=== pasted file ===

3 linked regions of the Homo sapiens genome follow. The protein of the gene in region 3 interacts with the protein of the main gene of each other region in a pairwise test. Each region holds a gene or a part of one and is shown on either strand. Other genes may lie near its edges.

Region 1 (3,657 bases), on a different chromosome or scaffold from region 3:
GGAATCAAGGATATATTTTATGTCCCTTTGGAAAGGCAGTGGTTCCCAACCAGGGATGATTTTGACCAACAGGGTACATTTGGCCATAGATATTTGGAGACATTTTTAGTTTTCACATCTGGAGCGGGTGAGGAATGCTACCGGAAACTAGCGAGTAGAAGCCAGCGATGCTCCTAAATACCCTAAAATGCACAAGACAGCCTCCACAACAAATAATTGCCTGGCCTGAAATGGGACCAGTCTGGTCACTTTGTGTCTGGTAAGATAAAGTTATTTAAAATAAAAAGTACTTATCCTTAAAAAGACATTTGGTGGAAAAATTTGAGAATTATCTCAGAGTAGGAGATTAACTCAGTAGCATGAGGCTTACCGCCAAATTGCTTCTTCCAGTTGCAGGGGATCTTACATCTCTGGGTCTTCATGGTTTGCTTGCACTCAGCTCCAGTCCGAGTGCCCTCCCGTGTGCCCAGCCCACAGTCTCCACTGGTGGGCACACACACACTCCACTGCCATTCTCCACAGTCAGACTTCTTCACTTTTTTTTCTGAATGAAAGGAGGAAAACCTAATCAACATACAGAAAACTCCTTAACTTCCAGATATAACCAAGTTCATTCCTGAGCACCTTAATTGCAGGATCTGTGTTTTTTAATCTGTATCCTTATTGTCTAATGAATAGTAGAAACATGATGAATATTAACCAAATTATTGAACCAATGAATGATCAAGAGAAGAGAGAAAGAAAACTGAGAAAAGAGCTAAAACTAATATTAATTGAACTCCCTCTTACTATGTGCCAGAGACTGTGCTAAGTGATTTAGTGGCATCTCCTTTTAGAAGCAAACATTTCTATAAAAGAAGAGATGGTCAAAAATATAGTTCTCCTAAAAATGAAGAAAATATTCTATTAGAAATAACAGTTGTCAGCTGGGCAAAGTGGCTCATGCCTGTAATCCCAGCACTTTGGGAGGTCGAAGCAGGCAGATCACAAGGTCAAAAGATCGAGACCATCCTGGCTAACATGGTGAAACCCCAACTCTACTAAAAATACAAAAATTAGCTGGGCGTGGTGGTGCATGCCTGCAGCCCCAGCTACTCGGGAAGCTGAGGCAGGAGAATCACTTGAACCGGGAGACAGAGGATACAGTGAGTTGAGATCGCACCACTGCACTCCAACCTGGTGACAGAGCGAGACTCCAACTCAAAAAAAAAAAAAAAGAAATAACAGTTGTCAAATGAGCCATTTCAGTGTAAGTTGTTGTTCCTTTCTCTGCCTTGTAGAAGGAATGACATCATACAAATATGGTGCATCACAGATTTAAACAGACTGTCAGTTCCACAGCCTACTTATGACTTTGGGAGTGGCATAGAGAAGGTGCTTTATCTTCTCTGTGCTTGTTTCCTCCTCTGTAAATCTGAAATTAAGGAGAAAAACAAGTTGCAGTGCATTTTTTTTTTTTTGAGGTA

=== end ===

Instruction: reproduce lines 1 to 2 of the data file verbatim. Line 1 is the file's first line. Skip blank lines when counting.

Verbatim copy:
3 linked regions of the Homo sapiens genome follow. The protein of the gene in region 3 interacts with the protein of the main gene of each other region in a pairwise test. Each region holds a gene or a part of one and is shown on either strand. Other genes may lie near its edges.

Region 1 (3,657 bases), on a different chromosome or scaffold from region 3: